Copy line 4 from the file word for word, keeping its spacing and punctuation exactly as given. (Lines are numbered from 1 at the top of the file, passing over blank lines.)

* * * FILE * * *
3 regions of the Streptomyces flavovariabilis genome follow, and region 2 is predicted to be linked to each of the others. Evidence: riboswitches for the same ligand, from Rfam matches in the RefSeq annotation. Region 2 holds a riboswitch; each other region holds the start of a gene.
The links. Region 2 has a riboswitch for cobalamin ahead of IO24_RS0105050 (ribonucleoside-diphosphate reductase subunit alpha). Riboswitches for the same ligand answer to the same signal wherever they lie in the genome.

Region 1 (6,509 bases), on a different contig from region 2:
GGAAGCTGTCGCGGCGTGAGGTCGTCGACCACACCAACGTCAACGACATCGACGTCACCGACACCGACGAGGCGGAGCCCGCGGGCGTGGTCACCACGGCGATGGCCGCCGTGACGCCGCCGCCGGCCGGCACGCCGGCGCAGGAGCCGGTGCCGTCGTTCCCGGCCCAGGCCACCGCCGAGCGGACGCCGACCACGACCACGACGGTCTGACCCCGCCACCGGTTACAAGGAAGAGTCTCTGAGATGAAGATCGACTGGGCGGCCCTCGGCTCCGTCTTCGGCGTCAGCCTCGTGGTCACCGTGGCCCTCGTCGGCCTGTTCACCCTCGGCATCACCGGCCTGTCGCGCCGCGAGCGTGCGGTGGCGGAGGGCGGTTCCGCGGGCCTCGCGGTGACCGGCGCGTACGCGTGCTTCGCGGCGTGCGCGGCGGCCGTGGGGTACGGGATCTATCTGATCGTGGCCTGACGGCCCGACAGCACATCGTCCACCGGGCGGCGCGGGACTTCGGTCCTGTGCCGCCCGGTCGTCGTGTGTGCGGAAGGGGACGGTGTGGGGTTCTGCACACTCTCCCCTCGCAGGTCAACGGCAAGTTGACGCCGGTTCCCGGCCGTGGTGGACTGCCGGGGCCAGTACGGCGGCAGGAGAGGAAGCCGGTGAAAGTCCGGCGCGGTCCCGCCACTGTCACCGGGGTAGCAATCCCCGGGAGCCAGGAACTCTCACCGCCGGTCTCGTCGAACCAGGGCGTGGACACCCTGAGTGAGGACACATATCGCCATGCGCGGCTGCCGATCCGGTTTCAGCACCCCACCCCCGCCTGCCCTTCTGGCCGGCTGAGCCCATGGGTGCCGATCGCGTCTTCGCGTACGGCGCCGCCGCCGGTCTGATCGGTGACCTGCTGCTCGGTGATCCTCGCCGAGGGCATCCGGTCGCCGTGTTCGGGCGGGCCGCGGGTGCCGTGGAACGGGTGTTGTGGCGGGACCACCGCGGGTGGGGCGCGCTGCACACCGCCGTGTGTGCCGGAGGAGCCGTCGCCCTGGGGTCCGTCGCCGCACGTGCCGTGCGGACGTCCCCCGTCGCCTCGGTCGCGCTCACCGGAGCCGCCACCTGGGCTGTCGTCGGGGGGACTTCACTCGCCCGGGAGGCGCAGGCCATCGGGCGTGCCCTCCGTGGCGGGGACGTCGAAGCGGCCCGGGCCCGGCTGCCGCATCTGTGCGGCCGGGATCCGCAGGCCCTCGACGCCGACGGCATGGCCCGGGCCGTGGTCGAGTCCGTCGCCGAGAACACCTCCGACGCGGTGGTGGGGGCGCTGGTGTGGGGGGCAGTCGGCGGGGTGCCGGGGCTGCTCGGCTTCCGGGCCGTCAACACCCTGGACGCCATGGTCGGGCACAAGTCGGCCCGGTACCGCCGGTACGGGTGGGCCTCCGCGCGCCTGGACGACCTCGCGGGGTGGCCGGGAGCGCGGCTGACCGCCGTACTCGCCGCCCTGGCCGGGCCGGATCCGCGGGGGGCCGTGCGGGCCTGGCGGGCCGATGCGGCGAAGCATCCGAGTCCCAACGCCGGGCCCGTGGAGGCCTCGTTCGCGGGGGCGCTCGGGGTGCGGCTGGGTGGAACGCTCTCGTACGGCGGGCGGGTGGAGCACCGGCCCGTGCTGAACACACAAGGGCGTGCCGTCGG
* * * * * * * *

GGAAGCTGTCGCGGCGTGAGGTCGTCGACCACACCAACGTCAACGACATCGACGTCACCGACACCGACGAGGCGGAGCCCGCGGGCGTGGTCACCACGGCGATGGCCGCCGTGACGCCGCCGCCGGCCGGCACGCCGGCGCAGGAGCCGGTGCCGTCGTTCCCGGCCCAGGCCACCGCCGAGCGGACGCCGACCACGACCACGACGGTCTGACCCCGCCACCGGTTACAAGGAAGAGTCTCTGAGATGAAGATCGACTGGGCGGCCCTCGGCTCCGTCTTCGGCGTCAGCCTCGTGGTCACCGTGGCCCTCGTCGGCCTGTTCACCCTCGGCATCACCGGCCTGTCGCGCCGCGAGCGTGCGGTGGCGGAGGGCGGTTCCGCGGGCCTCGCGGTGACCGGCGCGTACGCGTGCTTCGCGGCGTGCGCGGCGGCCGTGGGGTACGGGATCTATCTGATCGTGGCCTGACGGCCCGACAGCACATCGTCCACCGGGCGGCGCGGGACTTCGGTCCTGTGCCGCCCGGTCGTCGTGTGTGCGGAAGGGGACGGTGTGGGGTTCTGCACACTCTCCCCTCGCAGGTCAACGGCAAGTTGACGCCGGTTCCCGGCCGTGGTGGACTGCCGGGGCCAGTACGGCGGCAGGAGAGGAAGCCGGTGAAAGTCCGGCGCGGTCCCGCCACTGTCACCGGGGTAGCAATCCCCGGGAGCCAGGAACTCTCACCGCCGGTCTCGTCGAACCAGGGCGTGGACACCCTGAGTGAGGACACATATCGCCATGCGCGGCTGCCGATCCGGTTTCAGCACCCCACCCCCGCCTGCCCTTCTGGCCGGCTGAGCCCATGGGTGCCGATCGCGTCTTCGCGTACGGCGCCGCCGCCGGTCTGATCGGTGACCTGCTGCTCGGTGATCCTCGCCGAGGGCATCCGGTCGCCGTGTTCGGGCGGGCCGCGGGTGCCGTGGAACGGGTGTTGTGGCGGGACCACCGCGGGTGGGGCGCGCTGCACACCGCCGTGTGTGCCGGAGGAGCCGTCGCCCTGGGGTCCGTCGCCGCACGTGCCGTGCGGACGTCCCCCGTCGCCTCGGTCGCGCTCACCGGAGCCGCCACCTGGGCTGTCGTCGGGGGGACTTCACTCGCCCGGGAGGCGCAGGCCATCGGGCGTGCCCTCCGTGGCGGGGACGTCGAAGCGGCCCGGGCCCGGCTGCCGCATCTGTGCGGCCGGGATCCGCAGGCCCTCGACGCCGACGGCATGGCCCGGGCCGTGGTCGAGTCCGTCGCCGAGAACACCTCCGACGCGGTGGTGGGGGCGCTGGTGTGGGGGGCAGTCGGCGGGGTGCCGGGGCTGCTCGGCTTCCGGGCCGTCAACACCCTGGACGCCATGGTCGGGCACAAGTCGGCCCGGTACCGCCGGTACGGGTGGGCCTCCGCGCGCCTGGACGACCTCGCGGGGTGGCCGGGAGCGCGGCTGACCGCCGTACTCGCCGCCCTGGCCGGGCCGGATCCGCGGGGGGCCGTGCGGGCCTGGCGGGCCGATGCGGCGAAGCATCCGAGTCCCAACGCCGGGCCCGTGGAGGCCTCGTTCGCGGGGGCGCTCGGGGTGCGGCTGGGTGGAACGCTCTCGTACGGCGGGCGGGTGGAGCACCGGCCCGTGCTGAACACACAAGGGCGTGCCGTCGG